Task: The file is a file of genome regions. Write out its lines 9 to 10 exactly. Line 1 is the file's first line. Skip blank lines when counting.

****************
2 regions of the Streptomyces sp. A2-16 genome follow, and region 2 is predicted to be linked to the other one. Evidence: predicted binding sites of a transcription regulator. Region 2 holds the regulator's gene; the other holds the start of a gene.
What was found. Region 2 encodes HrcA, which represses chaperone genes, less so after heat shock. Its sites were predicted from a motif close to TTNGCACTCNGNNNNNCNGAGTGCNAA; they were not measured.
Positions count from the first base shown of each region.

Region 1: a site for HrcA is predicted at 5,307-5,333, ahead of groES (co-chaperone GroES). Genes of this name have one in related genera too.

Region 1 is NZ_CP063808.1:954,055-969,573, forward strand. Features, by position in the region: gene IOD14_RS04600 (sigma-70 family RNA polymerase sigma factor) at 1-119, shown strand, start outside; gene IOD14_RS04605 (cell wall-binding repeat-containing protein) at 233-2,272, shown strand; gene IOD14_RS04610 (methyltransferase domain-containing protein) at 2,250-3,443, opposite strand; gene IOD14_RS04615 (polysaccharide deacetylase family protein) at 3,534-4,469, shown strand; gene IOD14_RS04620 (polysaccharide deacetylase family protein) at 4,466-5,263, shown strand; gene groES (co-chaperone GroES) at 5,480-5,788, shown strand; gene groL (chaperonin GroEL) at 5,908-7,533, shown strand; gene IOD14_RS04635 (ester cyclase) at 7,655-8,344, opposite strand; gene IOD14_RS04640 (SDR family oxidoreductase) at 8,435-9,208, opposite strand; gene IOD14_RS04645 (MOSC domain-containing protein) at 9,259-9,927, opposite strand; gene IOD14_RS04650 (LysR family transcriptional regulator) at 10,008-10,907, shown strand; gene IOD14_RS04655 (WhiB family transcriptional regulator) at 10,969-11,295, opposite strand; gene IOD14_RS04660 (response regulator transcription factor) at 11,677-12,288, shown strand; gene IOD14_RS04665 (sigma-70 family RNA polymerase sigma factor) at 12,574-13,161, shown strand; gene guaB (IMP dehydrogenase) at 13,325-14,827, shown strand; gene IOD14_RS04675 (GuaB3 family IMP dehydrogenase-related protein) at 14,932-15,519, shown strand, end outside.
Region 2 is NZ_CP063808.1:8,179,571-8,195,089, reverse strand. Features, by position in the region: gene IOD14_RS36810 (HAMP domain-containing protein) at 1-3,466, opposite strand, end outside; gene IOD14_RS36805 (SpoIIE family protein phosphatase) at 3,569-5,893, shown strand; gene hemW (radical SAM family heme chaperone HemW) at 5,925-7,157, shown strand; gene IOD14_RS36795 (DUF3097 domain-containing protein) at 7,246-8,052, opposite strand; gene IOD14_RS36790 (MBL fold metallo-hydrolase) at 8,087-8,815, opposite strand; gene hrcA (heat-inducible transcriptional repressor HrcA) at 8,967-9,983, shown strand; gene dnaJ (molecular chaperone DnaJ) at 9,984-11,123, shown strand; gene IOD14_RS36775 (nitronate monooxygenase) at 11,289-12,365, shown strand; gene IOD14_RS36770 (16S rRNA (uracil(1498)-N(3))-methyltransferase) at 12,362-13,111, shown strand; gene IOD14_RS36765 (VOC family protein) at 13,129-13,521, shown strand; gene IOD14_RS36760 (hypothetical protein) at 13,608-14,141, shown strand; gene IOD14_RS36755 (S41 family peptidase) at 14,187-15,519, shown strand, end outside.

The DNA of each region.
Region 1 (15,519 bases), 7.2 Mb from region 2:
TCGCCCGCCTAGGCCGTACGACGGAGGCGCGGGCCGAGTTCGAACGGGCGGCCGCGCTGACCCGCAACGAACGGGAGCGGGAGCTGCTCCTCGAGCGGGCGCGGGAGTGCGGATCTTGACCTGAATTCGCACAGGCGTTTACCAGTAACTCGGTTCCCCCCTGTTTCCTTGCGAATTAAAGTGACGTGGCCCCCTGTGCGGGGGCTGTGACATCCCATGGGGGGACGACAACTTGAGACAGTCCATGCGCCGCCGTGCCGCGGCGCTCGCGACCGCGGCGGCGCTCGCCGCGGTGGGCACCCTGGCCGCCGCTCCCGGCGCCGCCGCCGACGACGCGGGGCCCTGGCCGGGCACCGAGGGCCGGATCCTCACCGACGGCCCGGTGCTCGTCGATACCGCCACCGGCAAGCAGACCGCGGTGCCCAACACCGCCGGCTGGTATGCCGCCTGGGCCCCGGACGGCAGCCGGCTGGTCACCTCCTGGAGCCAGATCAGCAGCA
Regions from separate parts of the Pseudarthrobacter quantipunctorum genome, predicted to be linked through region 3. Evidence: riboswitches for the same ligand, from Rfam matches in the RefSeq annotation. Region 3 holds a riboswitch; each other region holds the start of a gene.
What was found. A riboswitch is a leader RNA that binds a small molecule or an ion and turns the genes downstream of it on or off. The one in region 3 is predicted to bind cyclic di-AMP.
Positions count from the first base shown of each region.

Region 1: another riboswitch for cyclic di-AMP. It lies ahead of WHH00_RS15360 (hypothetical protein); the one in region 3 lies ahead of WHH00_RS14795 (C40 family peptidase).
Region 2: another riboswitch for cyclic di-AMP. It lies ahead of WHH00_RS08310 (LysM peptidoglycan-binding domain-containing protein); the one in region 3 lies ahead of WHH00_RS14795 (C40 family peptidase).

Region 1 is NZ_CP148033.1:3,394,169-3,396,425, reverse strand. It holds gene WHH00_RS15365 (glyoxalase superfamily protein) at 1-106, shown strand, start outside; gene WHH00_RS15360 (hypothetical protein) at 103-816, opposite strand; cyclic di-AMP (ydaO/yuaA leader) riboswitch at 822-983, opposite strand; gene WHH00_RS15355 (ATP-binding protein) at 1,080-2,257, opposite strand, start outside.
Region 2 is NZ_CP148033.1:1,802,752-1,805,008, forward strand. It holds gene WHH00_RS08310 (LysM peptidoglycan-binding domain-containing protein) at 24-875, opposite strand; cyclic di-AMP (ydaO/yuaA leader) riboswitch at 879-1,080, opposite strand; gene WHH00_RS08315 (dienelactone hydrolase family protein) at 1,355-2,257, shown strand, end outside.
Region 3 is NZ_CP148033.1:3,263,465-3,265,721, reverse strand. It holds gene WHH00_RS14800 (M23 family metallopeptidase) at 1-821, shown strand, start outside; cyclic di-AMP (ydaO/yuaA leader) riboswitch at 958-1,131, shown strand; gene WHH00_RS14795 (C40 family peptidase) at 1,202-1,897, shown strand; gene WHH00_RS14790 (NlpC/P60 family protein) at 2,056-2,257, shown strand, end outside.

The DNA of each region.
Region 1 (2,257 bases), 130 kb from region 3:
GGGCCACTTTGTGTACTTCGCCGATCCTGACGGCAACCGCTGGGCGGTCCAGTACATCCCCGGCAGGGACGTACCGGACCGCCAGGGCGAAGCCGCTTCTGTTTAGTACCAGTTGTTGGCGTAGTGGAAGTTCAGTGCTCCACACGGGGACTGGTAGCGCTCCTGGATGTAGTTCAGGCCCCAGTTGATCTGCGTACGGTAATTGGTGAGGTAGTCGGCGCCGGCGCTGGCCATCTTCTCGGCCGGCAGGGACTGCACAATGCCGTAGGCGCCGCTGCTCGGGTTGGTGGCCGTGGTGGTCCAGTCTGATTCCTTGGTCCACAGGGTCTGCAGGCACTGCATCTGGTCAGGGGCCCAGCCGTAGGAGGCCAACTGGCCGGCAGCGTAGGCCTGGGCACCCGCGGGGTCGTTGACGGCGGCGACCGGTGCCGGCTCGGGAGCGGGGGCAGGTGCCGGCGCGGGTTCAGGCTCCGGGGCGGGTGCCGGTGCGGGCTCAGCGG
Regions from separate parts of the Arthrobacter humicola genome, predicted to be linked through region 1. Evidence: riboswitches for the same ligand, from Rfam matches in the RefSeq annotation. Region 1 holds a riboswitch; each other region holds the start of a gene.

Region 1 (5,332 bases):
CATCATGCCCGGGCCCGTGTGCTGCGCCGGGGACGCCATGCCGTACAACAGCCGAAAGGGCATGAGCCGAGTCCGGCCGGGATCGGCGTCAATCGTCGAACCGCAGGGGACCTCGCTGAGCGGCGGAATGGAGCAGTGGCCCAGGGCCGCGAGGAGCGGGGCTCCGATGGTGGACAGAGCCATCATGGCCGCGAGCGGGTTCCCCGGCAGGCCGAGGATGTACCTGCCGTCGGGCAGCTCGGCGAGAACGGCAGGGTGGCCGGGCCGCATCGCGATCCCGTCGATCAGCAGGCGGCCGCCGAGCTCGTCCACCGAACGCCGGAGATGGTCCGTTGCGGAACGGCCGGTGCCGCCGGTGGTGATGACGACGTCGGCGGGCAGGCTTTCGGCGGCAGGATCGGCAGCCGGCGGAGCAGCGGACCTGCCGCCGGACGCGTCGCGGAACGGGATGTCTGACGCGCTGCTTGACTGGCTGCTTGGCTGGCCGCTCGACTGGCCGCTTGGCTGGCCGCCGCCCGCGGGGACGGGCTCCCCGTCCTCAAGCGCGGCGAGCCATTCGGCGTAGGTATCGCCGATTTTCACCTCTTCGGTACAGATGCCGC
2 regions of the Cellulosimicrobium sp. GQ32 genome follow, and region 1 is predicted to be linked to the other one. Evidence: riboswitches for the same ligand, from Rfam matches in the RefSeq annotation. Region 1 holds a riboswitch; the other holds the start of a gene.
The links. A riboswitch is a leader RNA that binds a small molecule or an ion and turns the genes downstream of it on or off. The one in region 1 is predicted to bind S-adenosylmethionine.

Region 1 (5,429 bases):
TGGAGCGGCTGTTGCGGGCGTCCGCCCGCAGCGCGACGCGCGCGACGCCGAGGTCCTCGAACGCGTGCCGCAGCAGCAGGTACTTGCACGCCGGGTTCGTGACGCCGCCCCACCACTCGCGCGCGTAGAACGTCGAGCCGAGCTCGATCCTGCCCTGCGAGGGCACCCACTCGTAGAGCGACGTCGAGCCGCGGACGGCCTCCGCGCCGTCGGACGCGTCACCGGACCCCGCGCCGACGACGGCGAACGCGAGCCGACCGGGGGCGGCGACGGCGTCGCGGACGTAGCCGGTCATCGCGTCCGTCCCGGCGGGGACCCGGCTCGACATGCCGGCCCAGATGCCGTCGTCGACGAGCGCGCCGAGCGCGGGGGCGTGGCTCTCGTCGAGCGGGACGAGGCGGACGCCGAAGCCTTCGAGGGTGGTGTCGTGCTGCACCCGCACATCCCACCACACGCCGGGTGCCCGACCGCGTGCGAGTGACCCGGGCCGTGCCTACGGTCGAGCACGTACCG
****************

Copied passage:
TCGCCCGCCTAGGCCGTACGACGGAGGCGCGGGCCGAGTTCGAACGGGCGGCCGCGCTGACCCGCAACGAACGGGAGCGGGAGCTGCTCCTCGAGCGGGCGCGGGAGTGCGGATCTTGACCTGAATTCGCACAGGCGTTTACCAGTAACTCGGTTCCCCCCTGTTTCCTTGCGAATTAAAGTGACGTGGCCCCCTGTGCGGGGGCTGTGACATCCCATGGGGGGACGACAACTTGAGACAGTCCATGCGCCGCCGTGCCGCGGCGCTCGCGACCGCGGCGGCGCTCGCCGCGGTGGGCACCCTGGCCGCCGCTCCCGGCGCCGCCGCCGACGACGCGGGGCCCTGGCCGGGCACCGAGGGCCGGATCCTCACCGACGGCCCGGTGCTCGTCGATACCGCCACCGGCAAGCAGACCGCGGTGCCCAACACCGCCGGCTGGTATGCCGCCTGGGCCCCGGACGGCAGCCGGCTGGTCACCTCCTGGAGCCAGATCAGCAGCA
Regions from separate parts of the Pseudarthrobacter quantipunctorum genome, predicted to be linked through region 3. Evidence: riboswitches for the same ligand, from Rfam matches in the RefSeq annotation. Region 3 holds a riboswitch; each other region holds the start of a gene.